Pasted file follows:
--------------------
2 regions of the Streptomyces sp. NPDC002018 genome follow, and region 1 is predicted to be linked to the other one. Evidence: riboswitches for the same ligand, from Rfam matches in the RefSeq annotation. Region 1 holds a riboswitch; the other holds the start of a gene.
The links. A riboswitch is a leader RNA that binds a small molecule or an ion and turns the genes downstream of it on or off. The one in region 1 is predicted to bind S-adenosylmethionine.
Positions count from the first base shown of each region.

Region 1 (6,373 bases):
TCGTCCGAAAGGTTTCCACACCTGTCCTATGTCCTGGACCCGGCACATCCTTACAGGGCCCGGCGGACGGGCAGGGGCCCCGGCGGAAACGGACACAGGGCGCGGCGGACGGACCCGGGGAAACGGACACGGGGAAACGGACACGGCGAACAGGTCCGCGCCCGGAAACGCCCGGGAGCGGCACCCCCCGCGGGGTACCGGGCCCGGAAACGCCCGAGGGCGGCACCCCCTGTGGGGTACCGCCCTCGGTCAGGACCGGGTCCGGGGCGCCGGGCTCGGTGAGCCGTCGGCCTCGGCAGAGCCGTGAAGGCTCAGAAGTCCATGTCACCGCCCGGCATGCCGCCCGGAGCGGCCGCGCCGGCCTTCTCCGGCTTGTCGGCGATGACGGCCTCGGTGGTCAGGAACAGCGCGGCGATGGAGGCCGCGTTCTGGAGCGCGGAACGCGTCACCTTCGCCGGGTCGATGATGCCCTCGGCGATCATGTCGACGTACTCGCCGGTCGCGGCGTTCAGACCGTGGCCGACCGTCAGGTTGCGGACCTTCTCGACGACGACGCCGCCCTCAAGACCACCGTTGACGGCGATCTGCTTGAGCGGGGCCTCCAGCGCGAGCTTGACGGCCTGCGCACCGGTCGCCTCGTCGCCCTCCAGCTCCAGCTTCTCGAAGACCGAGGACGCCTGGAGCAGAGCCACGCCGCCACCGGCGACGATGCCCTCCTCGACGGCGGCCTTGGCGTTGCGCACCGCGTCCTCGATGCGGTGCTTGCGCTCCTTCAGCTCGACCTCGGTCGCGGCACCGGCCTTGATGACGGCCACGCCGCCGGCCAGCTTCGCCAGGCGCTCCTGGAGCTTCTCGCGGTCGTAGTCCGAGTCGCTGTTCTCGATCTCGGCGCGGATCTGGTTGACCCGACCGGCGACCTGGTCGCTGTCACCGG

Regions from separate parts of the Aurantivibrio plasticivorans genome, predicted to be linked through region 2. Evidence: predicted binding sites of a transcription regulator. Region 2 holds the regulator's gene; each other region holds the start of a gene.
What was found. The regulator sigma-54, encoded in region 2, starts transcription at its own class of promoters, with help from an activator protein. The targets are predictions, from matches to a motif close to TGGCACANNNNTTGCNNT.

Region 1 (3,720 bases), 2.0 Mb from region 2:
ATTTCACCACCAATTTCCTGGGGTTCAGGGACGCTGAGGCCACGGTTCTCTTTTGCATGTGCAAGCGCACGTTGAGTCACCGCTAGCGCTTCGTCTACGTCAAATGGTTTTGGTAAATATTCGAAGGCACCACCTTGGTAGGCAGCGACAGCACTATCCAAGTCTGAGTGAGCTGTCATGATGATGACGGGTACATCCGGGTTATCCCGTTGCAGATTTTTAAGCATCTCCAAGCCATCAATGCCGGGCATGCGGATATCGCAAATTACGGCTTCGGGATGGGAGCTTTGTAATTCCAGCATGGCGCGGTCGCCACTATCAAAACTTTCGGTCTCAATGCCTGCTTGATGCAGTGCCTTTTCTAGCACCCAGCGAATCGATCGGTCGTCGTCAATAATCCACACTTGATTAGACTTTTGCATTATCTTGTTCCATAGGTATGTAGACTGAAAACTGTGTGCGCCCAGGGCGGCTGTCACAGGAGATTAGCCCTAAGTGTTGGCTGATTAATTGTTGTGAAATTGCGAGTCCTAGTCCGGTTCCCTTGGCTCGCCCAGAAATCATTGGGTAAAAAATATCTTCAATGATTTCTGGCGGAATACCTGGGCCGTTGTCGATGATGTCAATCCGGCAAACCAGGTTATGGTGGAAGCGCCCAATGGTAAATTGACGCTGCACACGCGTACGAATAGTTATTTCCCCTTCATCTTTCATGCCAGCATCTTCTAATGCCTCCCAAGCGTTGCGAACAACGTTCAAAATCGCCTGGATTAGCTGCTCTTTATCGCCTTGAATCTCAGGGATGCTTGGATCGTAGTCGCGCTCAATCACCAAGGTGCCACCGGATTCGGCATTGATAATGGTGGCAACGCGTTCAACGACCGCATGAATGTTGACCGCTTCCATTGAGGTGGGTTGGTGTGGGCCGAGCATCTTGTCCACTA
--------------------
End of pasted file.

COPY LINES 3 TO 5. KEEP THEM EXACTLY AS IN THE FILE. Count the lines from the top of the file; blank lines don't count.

Positions count from the first base shown of each region.

Region 1 (6,373 bases):
TCGTCCGAAAGGTTTCCACACCTGTCCTATGTCCTGGACCCGGCACATCCTTACAGGGCCCGGCGGACGGGCAGGGGCCCCGGCGGAAACGGACACAGGGCGCGGCGGACGGACCCGGGGAAACGGACACGGGGAAACGGACACGGCGAACAGGTCCGCGCCCGGAAACGCCCGGGAGCGGCACCCCCCGCGGGGTACCGGGCCCGGAAACGCCCGAGGGCGGCACCCCCTGTGGGGTACCGCCCTCGGTCAGGACCGGGTCCGGGGCGCCGGGCTCGGTGAGCCGTCGGCCTCGGCAGAGCCGTGAAGGCTCAGAAGTCCATGTCACCGCCCGGCATGCCGCCCGGAGCGGCCGCGCCGGCCTTCTCCGGCTTGTCGGCGATGACGGCCTCGGTGGTCAGGAACAGCGCGGCGATGGAGGCCGCGTTCTGGAGCGCGGAACGCGTCACCTTCGCCGGGTCGATGATGCCCTCGGCGATCATGTCGACGTACTCGCCGGTCGCGGCGTTCAGACCGTGGCCGACCGTCAGGTTGCGGACCTTCTCGACGACGACGCCGCCCTCAAGACCACCGTTGACGGCGATCTGCTTGAGCGGGGCCTCCAGCGCGAGCTTGACGGCCTGCGCACCGGTCGCCTCGTCGCCCTCCAGCTCCAGCTTCTCGAAGACCGAGGACGCCTGGAGCAGAGCCACGCCGCCACCGGCGACGATGCCCTCCTCGACGGCGGCCTTGGCGTTGCGCACCGCGTCCTCGATGCGGTGCTTGCGCTCCTTCAGCTCGACCTCGGTCGCGGCACCGGCCTTGATGACGGCCACGCCGCCGGCCAGCTTCGCCAGGCGCTCCTGGAGCTTCTCGCGGTCGTAGTCCGAGTCGCTGTTCTCGATCTCGGCGCGGATCTGGTTGACCCGACCGGCGACCTGGTCGCTGTCACCGG